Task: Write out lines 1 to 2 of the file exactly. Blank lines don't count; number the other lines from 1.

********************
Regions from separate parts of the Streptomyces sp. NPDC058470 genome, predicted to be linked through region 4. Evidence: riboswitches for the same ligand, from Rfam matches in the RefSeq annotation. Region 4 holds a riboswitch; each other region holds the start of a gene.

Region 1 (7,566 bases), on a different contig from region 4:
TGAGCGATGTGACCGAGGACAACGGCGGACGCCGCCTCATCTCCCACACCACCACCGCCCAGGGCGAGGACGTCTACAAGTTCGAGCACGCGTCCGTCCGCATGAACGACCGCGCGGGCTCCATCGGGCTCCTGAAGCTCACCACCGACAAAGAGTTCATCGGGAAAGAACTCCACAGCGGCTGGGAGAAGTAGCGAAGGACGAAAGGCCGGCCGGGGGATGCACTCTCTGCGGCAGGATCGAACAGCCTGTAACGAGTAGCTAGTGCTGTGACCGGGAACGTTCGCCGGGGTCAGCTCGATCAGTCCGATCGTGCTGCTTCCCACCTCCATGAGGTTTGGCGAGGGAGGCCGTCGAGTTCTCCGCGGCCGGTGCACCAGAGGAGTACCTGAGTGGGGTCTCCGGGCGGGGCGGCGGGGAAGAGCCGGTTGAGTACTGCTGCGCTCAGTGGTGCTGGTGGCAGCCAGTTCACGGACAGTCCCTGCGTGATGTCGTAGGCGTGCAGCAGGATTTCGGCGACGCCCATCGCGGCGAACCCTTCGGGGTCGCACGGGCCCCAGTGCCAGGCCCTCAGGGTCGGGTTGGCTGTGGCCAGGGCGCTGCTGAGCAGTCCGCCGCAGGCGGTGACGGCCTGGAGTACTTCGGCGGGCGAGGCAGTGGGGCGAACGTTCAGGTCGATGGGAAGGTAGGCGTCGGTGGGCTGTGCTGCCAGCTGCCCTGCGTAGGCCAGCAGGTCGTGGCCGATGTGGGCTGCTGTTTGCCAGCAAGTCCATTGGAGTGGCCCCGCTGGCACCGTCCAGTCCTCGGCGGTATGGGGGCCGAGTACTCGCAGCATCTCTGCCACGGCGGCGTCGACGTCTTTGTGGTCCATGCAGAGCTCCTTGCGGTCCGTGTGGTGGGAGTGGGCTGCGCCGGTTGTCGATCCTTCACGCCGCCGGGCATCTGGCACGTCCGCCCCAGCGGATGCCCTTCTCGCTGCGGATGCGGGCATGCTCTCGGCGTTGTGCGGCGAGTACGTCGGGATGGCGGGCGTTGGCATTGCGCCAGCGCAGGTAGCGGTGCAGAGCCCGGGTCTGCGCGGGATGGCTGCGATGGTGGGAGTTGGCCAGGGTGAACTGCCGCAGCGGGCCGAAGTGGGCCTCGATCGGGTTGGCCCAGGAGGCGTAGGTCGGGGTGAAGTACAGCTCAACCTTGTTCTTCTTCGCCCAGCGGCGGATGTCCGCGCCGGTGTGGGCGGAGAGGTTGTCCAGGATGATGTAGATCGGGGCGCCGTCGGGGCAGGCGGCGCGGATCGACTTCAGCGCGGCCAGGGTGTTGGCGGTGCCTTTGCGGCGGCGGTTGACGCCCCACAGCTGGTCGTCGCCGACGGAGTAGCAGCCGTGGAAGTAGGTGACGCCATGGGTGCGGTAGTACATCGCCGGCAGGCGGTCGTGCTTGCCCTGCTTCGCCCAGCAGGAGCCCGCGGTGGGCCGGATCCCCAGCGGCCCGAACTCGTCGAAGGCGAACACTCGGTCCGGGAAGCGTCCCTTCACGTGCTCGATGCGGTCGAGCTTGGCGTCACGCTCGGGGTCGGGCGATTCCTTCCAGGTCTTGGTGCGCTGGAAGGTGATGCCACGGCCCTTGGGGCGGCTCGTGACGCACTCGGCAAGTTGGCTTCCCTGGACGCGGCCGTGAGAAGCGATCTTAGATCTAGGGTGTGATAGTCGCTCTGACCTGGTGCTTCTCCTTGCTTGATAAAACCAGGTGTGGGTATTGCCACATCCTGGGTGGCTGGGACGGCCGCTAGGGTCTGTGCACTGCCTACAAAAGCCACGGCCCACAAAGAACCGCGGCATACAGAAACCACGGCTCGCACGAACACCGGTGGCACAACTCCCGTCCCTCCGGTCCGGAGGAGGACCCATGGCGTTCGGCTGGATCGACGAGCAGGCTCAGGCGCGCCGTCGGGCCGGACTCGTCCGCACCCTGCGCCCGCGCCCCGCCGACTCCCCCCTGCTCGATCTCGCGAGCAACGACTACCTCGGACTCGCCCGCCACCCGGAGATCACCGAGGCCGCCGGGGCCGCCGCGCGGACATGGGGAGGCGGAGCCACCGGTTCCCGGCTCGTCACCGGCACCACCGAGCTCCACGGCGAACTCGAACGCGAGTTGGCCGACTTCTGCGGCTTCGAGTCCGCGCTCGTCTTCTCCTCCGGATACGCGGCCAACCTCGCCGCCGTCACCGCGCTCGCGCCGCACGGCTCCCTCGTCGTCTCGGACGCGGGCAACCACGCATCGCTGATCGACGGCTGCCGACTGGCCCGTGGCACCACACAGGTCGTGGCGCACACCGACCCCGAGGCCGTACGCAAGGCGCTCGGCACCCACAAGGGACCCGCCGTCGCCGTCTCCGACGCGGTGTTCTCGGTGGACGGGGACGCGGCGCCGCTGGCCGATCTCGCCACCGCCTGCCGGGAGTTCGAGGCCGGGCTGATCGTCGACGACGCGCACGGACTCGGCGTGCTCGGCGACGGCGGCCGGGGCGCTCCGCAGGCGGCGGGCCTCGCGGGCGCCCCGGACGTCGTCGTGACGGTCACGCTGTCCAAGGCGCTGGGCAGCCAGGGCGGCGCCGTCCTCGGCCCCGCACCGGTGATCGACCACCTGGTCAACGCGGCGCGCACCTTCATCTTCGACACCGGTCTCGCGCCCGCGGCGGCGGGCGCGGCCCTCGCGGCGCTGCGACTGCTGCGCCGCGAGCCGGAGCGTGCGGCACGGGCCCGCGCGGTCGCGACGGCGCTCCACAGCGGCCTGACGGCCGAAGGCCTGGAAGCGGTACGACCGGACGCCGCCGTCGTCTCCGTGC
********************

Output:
Regions from separate parts of the Streptomyces sp. NPDC058470 genome, predicted to be linked through region 4. Evidence: riboswitches for the same ligand, from Rfam matches in the RefSeq annotation. Region 4 holds a riboswitch; each other region holds the start of a gene.

Region 1 (7,566 bases), on a different contig from region 4: